Spurs ride their luck through Lloris
Understandably, due to the deficit they had to overcome, Dortmund started the match very much on the front foot, looking to move directly into Spurs’ final third. The one-third of the pitch that is closest to the opposition’s goal. In order to move Tottenham’s defensive back five around, Marco Reus often joined Alcácer in the center of the pitch, popping into areas of space in front of the defense and combining with Axel Witsel and Julian Weigl in the midfield. As well, the fullbacks pushed on to pin back Tottenham and create numerical superiority. Without possession, Dortmund applied high pressure up the pitch to win it and quickly counter. Weigl and Witsel were key for Dortmund breaking the lines with passes through the center and the likes of Götze and the aforementioned Reus were constantly attempting to slip in advancing players.
The asymmetric shape Dortmund adopted to try and turn the tide: attacking players flooding forward and overloading the central areas.
Tottenham on the other hand, switched between moments of high pressure and soaking up Dortmund’s attack, “pulsing” between the two systems of defensive organization. Whenever they did win possession, due to Dortmund’s numbers in the attack, Moussa Sissoko was often Tottenham’s best outlet with the ball. Driving forward often isolated, he combined well with Harry Kane and Heung-min Son, who both positioned themselves high and wide to try and hurt Dortmund.
In terms of the momentum, Dortmund were by far the superior side, which was not entirely surprising: combined with Spurs issues of their own making, like poor passing and other sorts of unforced errors.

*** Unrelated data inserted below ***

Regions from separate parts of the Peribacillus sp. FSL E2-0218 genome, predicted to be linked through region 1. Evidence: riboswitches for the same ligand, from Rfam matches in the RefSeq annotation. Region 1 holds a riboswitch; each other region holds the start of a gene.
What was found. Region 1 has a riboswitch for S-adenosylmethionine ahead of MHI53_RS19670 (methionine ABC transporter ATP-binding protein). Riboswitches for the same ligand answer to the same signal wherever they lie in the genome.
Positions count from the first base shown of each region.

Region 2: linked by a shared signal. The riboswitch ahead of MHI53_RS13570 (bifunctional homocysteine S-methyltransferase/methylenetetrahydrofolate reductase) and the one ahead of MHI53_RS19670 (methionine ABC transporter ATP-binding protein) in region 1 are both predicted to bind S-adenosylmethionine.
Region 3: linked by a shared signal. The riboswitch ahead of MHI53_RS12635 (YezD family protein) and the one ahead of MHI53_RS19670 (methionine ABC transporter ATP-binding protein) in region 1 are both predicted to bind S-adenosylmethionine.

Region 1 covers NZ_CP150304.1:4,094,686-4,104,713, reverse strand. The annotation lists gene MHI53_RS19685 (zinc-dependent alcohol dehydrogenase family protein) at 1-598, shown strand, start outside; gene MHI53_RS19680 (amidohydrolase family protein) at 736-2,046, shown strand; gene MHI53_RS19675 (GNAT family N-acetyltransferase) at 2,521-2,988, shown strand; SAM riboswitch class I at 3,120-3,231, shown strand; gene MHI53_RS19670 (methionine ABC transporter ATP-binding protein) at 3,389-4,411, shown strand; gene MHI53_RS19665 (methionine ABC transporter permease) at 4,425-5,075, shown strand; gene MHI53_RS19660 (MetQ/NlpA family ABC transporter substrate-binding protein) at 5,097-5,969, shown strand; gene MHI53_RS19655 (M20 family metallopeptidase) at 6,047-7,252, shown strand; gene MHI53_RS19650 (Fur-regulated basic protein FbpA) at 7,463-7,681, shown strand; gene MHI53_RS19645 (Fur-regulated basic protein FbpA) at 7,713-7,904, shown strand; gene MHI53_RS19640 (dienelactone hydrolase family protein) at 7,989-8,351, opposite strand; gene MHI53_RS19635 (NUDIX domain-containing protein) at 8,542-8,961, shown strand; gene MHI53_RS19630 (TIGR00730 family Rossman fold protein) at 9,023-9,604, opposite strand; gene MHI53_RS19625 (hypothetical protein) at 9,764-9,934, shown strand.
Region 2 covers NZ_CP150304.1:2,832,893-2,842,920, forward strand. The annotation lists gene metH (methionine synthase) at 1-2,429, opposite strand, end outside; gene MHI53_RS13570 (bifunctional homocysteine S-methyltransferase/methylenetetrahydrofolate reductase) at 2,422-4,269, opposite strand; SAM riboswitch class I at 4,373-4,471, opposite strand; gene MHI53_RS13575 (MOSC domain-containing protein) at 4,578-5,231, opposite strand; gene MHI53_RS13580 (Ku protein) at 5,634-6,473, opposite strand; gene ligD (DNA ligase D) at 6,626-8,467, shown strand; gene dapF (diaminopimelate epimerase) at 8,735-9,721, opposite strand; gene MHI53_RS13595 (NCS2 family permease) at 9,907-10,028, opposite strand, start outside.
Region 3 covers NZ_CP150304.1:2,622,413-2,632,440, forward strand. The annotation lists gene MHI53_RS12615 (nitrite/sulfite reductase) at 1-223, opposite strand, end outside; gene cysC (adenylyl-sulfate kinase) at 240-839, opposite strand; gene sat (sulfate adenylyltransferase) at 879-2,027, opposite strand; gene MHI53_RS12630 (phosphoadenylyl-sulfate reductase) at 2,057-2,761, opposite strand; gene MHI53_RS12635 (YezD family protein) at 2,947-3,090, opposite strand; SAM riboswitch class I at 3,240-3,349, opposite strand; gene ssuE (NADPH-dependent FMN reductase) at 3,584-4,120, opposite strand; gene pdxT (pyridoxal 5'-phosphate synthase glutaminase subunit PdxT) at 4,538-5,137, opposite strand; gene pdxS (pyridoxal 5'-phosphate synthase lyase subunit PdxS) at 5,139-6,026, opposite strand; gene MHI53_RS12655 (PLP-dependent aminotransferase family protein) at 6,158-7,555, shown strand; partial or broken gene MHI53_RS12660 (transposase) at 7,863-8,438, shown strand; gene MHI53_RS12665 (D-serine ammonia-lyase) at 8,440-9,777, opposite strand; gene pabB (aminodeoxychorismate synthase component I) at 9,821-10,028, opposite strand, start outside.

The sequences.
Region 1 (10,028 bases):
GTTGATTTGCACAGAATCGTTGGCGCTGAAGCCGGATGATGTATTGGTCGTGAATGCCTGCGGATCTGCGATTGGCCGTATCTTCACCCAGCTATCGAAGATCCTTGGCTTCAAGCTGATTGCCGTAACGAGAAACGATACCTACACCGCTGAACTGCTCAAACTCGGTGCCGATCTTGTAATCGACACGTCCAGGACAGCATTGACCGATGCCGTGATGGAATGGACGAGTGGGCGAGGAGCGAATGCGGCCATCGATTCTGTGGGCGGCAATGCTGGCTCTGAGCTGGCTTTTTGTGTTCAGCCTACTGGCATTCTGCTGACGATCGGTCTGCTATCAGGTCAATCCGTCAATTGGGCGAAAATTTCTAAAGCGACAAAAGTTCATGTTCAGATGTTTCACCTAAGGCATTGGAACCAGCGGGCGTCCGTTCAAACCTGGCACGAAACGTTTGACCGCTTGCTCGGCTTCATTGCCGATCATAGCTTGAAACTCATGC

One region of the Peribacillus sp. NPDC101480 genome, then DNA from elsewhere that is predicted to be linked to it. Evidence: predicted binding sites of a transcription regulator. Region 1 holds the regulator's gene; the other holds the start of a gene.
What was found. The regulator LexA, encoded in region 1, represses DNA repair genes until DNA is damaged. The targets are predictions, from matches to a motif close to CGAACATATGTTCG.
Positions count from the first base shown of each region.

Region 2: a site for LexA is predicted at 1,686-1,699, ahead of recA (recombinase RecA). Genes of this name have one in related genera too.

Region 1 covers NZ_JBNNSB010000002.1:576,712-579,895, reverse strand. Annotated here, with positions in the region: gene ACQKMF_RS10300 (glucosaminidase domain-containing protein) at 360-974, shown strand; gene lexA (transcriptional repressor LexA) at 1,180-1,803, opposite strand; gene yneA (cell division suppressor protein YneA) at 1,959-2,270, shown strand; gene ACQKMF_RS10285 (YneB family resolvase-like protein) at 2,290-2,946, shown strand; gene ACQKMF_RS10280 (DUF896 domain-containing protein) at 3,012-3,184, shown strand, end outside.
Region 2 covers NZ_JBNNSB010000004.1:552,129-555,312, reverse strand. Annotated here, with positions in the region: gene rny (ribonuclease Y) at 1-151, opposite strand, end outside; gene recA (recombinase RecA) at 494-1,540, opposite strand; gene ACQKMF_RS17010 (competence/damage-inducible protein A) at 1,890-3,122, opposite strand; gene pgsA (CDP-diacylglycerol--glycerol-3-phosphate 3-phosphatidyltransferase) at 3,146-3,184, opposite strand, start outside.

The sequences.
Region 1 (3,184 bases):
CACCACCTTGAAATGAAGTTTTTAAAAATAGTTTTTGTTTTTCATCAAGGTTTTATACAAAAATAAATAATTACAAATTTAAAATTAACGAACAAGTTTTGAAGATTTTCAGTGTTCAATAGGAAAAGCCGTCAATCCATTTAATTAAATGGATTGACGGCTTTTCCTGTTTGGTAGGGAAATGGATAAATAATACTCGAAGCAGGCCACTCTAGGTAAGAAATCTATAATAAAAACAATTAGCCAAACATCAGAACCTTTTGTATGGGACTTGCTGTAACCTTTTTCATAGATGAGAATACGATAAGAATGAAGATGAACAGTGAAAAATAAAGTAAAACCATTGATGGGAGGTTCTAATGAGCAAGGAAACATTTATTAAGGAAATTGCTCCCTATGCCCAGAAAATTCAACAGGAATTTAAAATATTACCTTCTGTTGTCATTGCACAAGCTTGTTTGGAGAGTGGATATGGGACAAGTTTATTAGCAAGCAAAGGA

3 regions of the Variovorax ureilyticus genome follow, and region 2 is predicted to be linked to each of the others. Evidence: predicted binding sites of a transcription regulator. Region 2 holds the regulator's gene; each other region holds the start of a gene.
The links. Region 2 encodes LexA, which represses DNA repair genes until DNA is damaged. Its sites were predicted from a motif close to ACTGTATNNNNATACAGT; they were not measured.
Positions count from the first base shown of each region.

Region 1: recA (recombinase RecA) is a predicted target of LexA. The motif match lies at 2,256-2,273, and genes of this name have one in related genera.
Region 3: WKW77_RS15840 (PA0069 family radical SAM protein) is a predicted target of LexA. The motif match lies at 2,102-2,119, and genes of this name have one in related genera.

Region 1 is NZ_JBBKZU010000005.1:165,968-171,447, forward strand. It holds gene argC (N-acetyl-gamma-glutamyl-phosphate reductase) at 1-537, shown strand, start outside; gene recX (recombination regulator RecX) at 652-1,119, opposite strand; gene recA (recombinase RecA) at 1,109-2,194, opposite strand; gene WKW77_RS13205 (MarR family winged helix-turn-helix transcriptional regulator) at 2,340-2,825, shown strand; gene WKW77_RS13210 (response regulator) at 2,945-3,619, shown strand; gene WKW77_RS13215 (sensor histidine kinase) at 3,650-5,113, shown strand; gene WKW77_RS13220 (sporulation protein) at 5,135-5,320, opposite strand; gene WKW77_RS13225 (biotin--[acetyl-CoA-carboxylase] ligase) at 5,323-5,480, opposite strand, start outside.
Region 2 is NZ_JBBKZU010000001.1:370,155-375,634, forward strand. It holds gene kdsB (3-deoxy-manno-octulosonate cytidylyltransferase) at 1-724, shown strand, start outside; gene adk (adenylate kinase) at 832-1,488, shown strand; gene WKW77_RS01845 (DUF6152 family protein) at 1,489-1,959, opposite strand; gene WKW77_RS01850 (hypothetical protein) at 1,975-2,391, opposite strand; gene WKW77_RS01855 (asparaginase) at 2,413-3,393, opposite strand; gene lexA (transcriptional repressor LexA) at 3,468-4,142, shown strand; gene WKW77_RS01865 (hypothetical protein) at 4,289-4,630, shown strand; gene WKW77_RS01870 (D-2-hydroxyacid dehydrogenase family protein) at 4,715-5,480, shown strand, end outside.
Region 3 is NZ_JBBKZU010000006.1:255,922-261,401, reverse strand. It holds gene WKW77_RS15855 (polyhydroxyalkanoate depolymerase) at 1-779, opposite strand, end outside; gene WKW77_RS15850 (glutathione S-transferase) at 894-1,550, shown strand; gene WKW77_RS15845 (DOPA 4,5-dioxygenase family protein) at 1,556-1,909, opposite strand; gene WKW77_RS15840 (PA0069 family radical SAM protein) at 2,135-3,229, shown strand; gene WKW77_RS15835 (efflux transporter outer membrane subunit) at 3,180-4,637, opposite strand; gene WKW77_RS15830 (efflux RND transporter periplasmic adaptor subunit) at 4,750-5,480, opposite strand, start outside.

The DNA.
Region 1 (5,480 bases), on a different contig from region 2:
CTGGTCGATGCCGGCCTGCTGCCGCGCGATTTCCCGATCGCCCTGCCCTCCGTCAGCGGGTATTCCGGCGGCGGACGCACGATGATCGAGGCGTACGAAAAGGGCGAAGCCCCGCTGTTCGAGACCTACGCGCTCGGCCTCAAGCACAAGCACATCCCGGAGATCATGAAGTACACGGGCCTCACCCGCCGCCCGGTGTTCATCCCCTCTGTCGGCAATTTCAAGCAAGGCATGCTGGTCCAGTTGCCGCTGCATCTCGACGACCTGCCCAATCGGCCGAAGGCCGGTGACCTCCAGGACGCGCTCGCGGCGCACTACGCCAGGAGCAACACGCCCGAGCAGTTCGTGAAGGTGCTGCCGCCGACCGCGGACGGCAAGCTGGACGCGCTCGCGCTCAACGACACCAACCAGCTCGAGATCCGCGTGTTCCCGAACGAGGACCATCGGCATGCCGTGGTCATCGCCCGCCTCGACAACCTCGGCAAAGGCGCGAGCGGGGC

Spurs were left sitting deep and very compact for the vast majority of the match, their formation largely resembling a back five or even a back six, when one of their midfielders dropped in to fill gaps. Making headers/clearances/saves deep in their own box, these numbers were a necessity. Hugo Lloris was making an early case for man of the match award as the match entered the half-time break; The Spurs stopper was simply sensational. The numbers backed up the superiority Dortmund held in the match as well: 15 to 1 in shots, and 402 to 177 in completed passes.
Spurs get their goal, and Dortmund continue to attack to no avail
It was noticeable that Spurs started the second half with the intention of disrupting Dortmund’s fluency more often whenever Die Borussen entered their half. This change, just minutes into the second half gave Spurs the tie-clinching goal which they flatly had not deserved. Thanks to higher pressure in Dortmund’s half, a misplaced pass from the back was pounced on by Sissoko who slipped in Harry Kane to finish with aplomb. Despite the alarm bells ringing for the majority of the match, Tottenham were essentially home and dry.